Fluid-enhanced grain boundary sliding in pseudotachylyte survivor clasts: does creep cavitation lead to earthquake rupture?

Elena Miranda, & Alberto Perez-Huerta

Published August 15, 2018, SCEC Contribution #8822, 2018 SCEC Annual Meeting Poster #172

Viscous shearing in the middle and lower crust is observed to localize within pseudotachylyte veins hosted in coeval mylonite, but it is unclear what role hydrous fluids play in enhancing strain localization in pseudotachylyte. We investigate coeval pseudotachylytes and granodiorite mylonites from the footwall of the South Mountains core complex, Arizona, where strain localization in pseudotachylyte was achieved by linear viscous flow accommodated by grain boundary sliding (GBS). We use both electron backscatter diffraction (EBSD) and atom probe tomography analyses to evaluate the role of hydrous fluids during linear viscous flow by targeting polycrystalline quartz survivor clasts for analysis. EBSD analyses reveal the presence of ubiquitous four-grain junctions, small grain diameters (<5 um), and weak CPO patterns, confirming deformation by GBS. We selected a transect across an EBSD-analyzed survivor clast for subsequent atom probe tomography analysis to characterize the presence and spatial distribution of hydrous fluids. Atom probe tomography analyses on 6 prepared tips extracted from grains along the transect reveal the presence of structural water (OH) within the interiors of all grains. The OH content appears spatially uniform within the volumes of the analyzed tips. In addition, atomic density profiles of Si, OH, SiO and O2 in one of the tips reveal a tube-like structure that bears resemblance to a partially-healed fracture. The apparent partially-healed fracture may be indirect evidence for creep cavitation during GBS, where creep cavities coalesce along grain boundaries to make macroscopic cracks. The partially-healed fracture may indicate self-healing of creep cavitation damage, which may help explain how deformation was sustained within zones of GBS. This implies that in the absence of this self-healing mechanism, creep cavitation damage may go unmitigated, leading to macroscopic failure and possibly earthquake rupture, consistent with the presence of these survivor clast microstructures within pseudotachylyte.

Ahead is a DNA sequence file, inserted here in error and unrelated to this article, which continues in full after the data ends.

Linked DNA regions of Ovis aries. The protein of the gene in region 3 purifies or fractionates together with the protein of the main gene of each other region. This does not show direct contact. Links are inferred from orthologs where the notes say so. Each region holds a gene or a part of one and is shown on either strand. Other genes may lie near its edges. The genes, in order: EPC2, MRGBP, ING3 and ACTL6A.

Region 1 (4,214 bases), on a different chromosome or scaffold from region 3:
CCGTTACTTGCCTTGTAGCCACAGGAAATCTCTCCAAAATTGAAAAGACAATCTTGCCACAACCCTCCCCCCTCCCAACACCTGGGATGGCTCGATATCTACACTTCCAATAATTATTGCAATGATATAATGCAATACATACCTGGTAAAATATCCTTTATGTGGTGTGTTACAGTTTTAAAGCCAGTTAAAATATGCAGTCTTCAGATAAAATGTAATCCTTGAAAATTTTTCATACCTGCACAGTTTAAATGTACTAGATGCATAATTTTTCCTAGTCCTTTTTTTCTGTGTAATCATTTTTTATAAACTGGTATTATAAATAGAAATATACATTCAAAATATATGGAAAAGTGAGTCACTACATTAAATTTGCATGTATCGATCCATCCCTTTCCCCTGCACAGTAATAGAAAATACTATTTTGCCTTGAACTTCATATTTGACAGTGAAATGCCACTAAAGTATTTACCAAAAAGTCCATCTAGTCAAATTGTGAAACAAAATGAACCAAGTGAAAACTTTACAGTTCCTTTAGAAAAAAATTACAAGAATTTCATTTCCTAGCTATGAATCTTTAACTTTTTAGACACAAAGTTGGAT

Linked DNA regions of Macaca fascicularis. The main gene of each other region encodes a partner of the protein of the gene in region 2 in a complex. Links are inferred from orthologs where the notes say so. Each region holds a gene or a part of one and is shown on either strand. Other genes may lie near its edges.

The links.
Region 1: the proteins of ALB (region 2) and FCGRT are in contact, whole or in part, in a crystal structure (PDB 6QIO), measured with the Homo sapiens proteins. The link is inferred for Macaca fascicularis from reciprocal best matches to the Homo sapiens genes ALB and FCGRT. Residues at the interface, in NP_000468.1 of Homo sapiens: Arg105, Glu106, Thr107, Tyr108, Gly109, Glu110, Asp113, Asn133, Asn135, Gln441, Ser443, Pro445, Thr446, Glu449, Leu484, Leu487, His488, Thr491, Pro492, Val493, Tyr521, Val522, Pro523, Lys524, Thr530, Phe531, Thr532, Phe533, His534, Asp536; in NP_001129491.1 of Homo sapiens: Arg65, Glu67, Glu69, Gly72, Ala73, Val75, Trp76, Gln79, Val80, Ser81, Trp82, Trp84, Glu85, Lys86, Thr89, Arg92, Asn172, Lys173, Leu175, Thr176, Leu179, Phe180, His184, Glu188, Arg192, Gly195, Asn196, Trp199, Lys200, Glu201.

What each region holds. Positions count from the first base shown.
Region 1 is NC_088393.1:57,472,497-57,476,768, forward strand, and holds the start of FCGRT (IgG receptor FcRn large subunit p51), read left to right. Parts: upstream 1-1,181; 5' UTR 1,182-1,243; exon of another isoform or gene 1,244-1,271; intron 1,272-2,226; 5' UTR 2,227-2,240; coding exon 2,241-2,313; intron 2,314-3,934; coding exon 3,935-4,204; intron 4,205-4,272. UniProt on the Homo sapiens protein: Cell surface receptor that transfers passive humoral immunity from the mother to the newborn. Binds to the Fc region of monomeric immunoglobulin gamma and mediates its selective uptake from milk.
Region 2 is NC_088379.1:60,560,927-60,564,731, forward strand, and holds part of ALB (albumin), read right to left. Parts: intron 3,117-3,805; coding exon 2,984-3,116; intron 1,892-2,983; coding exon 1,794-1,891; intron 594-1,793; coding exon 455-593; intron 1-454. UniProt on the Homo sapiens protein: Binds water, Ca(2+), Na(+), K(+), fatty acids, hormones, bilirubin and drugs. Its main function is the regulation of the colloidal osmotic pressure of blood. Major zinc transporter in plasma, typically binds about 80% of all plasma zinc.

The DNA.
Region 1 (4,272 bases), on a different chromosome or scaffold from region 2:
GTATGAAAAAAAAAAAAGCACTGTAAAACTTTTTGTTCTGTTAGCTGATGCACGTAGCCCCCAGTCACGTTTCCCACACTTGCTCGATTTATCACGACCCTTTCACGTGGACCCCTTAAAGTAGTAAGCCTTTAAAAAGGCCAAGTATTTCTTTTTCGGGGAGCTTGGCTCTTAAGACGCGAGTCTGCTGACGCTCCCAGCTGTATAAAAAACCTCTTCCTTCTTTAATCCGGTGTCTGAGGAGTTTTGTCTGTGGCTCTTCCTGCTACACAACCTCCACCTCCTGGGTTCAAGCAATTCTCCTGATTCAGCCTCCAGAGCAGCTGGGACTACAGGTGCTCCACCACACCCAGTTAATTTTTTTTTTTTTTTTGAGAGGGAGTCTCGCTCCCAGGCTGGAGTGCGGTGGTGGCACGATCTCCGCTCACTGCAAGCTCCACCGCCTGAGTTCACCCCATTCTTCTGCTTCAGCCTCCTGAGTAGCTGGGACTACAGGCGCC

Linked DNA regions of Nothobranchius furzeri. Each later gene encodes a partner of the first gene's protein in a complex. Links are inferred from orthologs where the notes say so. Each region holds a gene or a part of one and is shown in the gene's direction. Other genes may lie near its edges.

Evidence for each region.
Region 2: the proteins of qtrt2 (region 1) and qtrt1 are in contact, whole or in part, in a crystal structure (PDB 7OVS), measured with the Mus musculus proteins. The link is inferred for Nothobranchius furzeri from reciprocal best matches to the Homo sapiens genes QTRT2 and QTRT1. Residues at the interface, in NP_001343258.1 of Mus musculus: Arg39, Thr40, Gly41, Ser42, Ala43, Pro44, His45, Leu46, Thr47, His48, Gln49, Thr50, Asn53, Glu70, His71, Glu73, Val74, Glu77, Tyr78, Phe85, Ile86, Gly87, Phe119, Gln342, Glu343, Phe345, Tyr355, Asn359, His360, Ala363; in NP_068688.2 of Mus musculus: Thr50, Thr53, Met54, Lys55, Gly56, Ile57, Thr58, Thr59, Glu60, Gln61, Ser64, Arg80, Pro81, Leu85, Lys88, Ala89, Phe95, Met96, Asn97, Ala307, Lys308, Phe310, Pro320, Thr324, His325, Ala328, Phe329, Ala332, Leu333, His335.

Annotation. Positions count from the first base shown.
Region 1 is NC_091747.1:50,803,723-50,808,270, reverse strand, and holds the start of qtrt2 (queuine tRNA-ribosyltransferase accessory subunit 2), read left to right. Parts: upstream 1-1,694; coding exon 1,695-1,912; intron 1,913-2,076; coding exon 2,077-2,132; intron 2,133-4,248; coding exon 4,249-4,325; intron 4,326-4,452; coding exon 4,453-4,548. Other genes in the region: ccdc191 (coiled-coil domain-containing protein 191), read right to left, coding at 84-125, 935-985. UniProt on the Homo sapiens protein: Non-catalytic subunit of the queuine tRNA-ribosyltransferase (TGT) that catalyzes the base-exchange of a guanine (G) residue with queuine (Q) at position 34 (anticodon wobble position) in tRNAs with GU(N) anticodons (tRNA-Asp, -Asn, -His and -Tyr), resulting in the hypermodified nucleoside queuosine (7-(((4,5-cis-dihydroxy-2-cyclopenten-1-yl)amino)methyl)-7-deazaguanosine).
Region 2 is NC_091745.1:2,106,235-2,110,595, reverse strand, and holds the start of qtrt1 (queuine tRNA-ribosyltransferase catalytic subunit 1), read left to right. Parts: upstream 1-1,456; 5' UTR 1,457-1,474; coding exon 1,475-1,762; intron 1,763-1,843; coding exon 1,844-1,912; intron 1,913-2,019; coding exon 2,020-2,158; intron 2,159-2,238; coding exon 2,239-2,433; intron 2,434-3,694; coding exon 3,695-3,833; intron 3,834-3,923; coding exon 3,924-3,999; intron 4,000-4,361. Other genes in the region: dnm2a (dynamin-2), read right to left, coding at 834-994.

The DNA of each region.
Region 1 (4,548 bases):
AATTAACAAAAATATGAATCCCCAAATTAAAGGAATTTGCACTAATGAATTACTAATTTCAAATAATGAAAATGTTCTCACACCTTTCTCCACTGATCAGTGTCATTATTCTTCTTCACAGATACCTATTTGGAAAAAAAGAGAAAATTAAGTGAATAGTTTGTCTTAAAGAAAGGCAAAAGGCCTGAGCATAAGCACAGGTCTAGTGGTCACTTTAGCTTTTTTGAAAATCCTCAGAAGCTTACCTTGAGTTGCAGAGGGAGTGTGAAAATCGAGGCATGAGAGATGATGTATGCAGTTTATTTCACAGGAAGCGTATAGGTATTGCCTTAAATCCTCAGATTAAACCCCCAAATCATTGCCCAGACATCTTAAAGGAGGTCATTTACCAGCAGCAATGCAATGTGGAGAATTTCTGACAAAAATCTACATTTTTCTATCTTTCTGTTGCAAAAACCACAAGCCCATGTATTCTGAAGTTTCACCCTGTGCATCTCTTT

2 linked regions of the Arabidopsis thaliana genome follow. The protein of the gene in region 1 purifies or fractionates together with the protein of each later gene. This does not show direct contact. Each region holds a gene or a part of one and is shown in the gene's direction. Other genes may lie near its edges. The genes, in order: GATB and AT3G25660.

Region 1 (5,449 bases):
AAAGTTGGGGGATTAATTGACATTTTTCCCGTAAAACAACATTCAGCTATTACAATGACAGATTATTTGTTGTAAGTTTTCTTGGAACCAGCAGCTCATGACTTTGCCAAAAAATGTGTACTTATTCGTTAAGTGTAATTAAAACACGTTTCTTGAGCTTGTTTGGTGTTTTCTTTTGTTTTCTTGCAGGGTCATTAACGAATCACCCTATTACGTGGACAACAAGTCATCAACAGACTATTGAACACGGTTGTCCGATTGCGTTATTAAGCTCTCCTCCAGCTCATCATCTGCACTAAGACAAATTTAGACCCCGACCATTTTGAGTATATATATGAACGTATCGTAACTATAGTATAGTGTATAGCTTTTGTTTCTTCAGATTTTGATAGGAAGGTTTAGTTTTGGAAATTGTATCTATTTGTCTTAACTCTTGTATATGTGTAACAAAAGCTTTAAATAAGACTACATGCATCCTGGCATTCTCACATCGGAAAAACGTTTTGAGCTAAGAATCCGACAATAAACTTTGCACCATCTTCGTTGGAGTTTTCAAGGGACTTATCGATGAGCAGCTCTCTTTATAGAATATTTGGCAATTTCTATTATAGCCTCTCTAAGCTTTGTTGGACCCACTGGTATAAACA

Key Words
pseudotachylyte, grain boundary sliding, EBSD, atom probe tomography

Miranda, E., & Perez-Huerta, A. (2018, 08). Fluid-enhanced grain boundary sliding in pseudotachylyte survivor clasts: does creep cavitation lead to earthquake rupture?. Poster Presentation at 2018 SCEC Annual Meeting.

Related Projects & Working Groups
Fault and Rupture Mechanics (FARM)